Ah, arbitration! That panacea that will cure all ills associated with our country’s out-of-control litigation system, especially those irrational juries who will do just about anything.
Yes, arbitration is just perfect. Except when it isn’t.
Just ask Western Digital. Corporate Counsel has an interesting article about a $630 million award against it and in favor of competitor hard-drive maker Seagate Technology.
According to the report, the matter arises out of a:
four-year battle stemming from accusations by Seagate that a former employee misappropriated trade secrets when he decamped to Western Digital. Western Digital hired Sinig Mao, a Seagate engineer, in September 2006. Seagate sued a month later, alleging that Mao would inevitably share Seagate's trade secrets with his new employer.
The arbitrator apparently found that Mao fabricated evidence and, despite the fact that Seagate could not prove some of its trade secrets claims, issued the massive award.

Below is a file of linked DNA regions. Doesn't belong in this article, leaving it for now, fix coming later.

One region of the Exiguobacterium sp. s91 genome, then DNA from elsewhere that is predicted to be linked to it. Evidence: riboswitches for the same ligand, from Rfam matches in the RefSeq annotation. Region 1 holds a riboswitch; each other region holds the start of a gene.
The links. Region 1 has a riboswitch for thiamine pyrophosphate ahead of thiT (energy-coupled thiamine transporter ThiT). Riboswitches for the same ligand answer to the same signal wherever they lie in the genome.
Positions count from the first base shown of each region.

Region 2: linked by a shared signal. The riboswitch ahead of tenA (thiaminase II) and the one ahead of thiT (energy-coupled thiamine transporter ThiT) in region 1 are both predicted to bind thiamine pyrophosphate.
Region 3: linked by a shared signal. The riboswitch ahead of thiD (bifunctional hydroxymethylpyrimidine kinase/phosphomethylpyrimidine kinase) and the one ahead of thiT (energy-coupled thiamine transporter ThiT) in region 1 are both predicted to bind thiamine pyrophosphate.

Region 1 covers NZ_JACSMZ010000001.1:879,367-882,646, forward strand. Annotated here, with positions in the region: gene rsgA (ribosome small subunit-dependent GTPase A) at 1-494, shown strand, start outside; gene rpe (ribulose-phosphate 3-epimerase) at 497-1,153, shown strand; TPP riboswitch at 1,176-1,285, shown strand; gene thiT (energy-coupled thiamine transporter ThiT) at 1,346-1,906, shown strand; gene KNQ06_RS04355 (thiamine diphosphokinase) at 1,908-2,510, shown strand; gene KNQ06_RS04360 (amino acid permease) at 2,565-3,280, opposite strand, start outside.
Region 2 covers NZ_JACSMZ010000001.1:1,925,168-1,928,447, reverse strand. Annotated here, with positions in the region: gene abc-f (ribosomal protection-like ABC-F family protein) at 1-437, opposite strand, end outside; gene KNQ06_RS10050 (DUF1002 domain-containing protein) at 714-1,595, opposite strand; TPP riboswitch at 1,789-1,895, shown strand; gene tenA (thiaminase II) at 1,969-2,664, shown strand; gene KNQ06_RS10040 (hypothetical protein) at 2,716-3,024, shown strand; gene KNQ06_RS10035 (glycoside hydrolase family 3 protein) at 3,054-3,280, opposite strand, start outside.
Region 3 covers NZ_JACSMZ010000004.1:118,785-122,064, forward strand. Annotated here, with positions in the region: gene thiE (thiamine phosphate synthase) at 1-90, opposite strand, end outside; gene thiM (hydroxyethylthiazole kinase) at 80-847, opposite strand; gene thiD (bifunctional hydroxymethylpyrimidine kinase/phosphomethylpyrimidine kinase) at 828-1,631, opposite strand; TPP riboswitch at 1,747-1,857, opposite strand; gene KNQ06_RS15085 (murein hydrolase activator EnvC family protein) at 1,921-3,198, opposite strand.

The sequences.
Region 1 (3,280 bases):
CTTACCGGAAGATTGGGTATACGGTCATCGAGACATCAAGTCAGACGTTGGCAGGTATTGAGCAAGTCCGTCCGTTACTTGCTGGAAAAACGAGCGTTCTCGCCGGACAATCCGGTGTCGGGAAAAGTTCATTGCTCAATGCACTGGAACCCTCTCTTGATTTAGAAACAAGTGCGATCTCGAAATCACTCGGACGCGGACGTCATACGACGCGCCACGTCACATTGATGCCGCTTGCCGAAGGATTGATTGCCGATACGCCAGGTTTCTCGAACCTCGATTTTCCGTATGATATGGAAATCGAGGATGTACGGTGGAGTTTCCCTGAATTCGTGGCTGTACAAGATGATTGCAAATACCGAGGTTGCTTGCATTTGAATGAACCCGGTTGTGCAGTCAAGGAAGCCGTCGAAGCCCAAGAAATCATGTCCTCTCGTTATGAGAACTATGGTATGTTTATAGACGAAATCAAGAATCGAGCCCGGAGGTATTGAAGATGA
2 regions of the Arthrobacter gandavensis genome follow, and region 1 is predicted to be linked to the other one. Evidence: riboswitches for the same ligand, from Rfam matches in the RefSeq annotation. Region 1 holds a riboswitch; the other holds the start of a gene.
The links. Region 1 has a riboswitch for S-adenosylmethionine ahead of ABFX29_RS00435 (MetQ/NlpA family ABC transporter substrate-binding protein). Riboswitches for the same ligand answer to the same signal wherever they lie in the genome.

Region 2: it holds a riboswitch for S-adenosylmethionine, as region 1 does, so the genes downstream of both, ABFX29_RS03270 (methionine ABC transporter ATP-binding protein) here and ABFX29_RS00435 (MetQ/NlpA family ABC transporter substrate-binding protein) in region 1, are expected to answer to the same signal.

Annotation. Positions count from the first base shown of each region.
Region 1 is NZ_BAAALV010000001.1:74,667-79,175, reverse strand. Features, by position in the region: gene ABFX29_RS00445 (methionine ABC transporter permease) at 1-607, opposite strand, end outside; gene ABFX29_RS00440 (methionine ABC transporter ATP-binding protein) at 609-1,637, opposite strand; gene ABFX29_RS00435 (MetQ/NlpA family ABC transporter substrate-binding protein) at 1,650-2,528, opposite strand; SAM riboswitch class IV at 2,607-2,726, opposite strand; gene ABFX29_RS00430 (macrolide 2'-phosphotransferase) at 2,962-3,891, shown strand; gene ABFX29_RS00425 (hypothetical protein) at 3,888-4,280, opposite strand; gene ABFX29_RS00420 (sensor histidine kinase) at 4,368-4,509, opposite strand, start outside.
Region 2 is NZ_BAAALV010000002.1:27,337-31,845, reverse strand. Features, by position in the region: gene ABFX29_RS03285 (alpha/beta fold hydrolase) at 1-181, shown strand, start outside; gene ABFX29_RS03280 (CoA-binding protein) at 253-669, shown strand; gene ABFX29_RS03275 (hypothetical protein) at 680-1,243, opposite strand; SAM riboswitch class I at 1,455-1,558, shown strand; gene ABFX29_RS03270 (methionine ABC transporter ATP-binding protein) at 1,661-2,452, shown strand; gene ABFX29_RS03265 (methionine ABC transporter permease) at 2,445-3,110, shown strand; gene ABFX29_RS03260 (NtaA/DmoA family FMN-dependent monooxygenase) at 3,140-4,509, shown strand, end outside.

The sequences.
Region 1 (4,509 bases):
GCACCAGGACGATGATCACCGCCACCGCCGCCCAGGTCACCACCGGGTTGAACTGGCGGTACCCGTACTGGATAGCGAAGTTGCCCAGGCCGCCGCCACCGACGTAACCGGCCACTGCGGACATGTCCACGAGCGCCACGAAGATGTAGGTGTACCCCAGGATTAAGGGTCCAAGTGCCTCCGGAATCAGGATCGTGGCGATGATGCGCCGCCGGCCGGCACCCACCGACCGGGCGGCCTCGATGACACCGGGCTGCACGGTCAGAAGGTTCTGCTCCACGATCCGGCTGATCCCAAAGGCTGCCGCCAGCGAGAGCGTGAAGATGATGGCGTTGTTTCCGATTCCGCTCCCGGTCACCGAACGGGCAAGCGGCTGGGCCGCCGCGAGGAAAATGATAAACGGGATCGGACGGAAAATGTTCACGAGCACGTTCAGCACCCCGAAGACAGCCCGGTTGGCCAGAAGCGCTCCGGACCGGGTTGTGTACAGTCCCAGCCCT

It’s after awards, especially, that arbitration suddenly doesn’t look so great.
If a jury goes off the rails, first the trial judge and later an appellate court will give the case a good hard look. Not so with arbitrators where reviewing courts, by law, are extremely limited in the post-award relief that they can grant. For example, errors by arbitrators are rarely grounds for vacating an award.
And so parties that pushed cases into arbitration are often left wondering why they ever did.
We’ll try to report on what happens in this case going forward, but given the track record, don’t expect the award to be vacated.